Indirectly, the booklet acknowledged secret U.S. capabilities in
these areas. The manual described these info-war tactics as "fairly
ground-breaking stuff for our nation's mud-sloggers. … Theft and the
intentional manipulation of data are the product of devilish minds."
The primer also gave some hints about the disruptive strategies in
the U.S. arsenal. "Network penetrations" include "insertion of malicious
code (viruses, worms, etc.), theft of information, manipulation of
information, denial of service," the primer said.
The booklet also recognized the sensitivity of the topic. "Due to the
moral, ethical and legal questions raised by hacking, the military likes
to keep a low profile on this issue," the primer explained.
Despite the Pentagon's nervousness, the booklet said the cyber-war
tactics do have advantages over other military operations. "The
intrusions can be carried out remotely, transcending the boundaries of
time and space," the manual said. "They also offer the prospect of
'plausible deniability' or repudiation."
The booklet indicated that U.S. intelligence has found it relatively
easy to cover its tracks. "Due to the difficulty of tracing a network
penetration to its source, it's difficult for the adversary to prove
that you are the one responsible for corrupting their system," the
primer said. "In fact, viral infections can be so subtle and insidious
that the adversary may not even know that their systems have been
U.S. intelligence sources described one case study of a CIA high-tech
"dirty trick" that worked in the mid-1990s. After learning of a drug
lord's plans to bribe a South American government official, the spy
agency waited for the money to be transferred and then accessed the bank
records to remotely delete the bribe.
Besides stopping the bribe, the money's disappearance spread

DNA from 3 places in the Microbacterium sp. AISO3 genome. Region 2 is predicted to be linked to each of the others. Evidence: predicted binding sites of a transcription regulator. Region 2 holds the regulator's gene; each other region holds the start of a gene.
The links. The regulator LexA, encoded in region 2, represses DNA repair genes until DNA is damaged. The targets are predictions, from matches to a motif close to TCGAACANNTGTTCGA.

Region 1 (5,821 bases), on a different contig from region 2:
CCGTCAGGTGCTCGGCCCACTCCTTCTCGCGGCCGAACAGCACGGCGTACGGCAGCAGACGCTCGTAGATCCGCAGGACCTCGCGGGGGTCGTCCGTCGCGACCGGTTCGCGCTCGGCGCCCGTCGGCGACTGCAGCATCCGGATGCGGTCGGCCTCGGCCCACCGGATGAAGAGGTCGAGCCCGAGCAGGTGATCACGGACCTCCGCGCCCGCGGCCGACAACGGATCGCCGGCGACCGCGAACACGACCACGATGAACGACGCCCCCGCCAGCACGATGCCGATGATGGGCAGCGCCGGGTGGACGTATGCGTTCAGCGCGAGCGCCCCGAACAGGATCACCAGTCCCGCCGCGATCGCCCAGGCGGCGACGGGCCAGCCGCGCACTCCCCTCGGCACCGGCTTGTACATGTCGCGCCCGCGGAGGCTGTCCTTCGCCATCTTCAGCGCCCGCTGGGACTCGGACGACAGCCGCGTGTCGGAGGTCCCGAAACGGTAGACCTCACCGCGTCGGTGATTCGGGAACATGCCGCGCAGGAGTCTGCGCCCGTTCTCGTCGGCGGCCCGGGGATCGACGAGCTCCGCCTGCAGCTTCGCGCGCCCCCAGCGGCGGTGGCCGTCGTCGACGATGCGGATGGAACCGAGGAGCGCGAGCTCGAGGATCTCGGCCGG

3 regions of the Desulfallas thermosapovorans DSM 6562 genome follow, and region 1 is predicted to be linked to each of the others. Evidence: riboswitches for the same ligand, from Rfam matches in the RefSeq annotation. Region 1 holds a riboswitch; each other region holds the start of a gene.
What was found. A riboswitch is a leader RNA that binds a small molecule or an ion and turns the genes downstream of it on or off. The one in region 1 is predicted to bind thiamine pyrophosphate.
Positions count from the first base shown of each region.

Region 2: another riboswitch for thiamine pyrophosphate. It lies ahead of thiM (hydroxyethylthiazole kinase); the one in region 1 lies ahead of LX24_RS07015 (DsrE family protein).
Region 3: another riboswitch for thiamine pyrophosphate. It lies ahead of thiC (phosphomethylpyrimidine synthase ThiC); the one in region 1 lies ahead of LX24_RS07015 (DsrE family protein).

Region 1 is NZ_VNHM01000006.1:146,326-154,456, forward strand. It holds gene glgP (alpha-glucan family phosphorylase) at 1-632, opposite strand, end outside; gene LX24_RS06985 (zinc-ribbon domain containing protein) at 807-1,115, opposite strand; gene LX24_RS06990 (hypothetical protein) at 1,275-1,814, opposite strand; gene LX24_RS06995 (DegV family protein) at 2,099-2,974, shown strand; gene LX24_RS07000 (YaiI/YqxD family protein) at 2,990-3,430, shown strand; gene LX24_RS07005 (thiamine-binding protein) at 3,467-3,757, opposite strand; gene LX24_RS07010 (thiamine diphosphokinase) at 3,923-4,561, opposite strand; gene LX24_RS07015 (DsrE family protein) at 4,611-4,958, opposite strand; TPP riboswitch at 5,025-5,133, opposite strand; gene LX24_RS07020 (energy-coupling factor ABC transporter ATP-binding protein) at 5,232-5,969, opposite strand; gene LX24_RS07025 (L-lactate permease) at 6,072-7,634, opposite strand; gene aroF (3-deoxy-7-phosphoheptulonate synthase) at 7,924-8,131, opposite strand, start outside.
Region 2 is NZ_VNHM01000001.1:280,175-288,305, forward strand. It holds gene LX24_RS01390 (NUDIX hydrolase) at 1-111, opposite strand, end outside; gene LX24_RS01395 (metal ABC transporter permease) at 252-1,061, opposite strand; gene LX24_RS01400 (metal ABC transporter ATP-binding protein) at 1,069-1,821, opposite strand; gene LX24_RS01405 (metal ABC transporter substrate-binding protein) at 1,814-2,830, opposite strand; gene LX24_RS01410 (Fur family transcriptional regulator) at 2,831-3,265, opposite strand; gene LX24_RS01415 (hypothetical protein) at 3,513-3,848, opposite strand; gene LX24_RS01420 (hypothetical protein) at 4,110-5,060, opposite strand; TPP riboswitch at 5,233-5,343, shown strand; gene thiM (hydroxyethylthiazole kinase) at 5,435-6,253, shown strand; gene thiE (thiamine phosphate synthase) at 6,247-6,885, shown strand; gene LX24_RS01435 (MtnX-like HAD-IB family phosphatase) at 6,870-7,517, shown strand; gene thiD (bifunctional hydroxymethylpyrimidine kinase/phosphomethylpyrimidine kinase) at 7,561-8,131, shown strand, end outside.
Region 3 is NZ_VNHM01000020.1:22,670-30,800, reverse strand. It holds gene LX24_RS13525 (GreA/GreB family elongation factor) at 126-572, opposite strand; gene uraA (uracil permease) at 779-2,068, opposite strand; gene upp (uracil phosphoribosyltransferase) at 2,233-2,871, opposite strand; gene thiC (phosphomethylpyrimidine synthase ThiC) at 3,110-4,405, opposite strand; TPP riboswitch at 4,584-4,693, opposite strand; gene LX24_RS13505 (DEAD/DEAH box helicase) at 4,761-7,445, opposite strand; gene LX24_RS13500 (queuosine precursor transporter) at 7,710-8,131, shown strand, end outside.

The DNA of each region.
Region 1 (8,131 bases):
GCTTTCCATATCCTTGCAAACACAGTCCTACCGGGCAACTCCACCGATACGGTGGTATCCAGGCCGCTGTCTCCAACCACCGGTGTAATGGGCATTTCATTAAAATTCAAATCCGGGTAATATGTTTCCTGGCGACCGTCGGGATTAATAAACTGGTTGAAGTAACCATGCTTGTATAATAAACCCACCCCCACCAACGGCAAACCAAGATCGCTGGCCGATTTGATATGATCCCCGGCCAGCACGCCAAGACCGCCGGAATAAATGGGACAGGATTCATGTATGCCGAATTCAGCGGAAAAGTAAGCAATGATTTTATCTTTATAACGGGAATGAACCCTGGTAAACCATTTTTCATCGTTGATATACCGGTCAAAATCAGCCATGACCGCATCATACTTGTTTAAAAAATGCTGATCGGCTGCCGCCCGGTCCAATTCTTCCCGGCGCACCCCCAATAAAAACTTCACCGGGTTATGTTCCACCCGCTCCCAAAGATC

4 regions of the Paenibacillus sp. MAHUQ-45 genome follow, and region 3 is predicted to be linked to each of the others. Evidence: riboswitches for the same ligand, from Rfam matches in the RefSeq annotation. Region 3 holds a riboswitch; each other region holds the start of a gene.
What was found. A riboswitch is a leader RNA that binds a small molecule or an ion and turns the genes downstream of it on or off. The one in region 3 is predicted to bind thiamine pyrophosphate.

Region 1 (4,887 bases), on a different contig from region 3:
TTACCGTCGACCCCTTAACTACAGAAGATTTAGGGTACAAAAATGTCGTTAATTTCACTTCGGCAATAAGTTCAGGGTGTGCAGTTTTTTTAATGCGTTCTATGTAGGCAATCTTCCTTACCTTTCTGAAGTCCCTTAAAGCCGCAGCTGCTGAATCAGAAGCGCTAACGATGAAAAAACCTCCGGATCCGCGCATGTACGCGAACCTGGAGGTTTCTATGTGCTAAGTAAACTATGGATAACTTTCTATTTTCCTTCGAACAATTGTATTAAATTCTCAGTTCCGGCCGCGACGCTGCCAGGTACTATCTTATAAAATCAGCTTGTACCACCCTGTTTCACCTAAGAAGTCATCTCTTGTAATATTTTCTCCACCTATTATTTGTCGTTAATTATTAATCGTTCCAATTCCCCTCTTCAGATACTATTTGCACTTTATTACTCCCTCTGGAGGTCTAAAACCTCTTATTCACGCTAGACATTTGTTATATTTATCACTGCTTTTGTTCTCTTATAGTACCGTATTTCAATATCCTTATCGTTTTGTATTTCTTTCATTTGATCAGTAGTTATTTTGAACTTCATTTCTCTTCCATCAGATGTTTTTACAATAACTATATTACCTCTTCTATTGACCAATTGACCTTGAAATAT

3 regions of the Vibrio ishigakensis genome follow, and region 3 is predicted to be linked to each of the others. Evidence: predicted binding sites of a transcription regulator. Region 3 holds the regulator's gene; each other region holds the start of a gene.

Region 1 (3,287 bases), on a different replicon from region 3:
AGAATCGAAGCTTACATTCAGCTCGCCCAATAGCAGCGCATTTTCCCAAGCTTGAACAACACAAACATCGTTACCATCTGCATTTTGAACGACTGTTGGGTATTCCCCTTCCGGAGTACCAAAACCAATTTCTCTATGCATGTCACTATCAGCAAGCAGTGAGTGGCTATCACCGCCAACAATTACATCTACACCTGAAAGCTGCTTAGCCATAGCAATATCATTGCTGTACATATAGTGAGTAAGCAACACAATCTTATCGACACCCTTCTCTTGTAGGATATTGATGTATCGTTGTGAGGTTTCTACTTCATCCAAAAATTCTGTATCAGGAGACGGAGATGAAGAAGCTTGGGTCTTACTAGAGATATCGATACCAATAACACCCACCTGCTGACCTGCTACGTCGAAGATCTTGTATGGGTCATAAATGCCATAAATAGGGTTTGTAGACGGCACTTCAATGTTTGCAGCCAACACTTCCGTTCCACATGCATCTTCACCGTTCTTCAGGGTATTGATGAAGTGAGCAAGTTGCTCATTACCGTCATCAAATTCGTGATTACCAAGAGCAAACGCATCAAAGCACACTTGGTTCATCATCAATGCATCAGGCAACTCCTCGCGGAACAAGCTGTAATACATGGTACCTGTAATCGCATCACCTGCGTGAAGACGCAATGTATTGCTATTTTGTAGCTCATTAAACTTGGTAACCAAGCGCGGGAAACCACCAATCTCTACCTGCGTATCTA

confusion within the cartel. The recriminations that followed – with the
corrupt official and the drug lord complaining about the lost money –
led eventually to the execution of a hapless bookkeeper, according to
During the war over Kosovo in 1999, U.S. government hackers tried to
expand on these strategies, targeting Serbian computer systems and
government bank accounts. By most accounts, the cyber-war attacks on
Serbian targets achieved only limited success.
While avoiding clear confirmation of a U.S. offensive cyber-war
capability, American officials occasionally have discussed the topic in
the third person, as if the United States were not a participant in this
new arms race.
On Feb. 2, 1999, for instance, then-CIA director George Tenet said
"several countries have or are developing the capability to attack an
adversary's computer systems." He added that "developing a computer
attack capability can be quite inexpensive and easily concealable."
Left unsaid in Tenet's statement was that the U.S. government, with
the world's most powerful computers and the most sophisticated software
designs, has led the way both in offensive “cyber-war” strategies and
With questions lingering about discrepancies between the Nov. 2 exit
polls and Bush's final tallies, some Democrats are wondering whether the
intelligence community's cyber-war capabilities may have come home to
Robert Parry, who broke many of the Iran-Contra
stories in the 1980s for the Associated Press and Newsweek, has written
a new book, Secrecy & Privilege: Rise of the Bush Dynasty from
Watergate to Iraq. It can be ordered at
secrecyandprivilege.com. It's also available at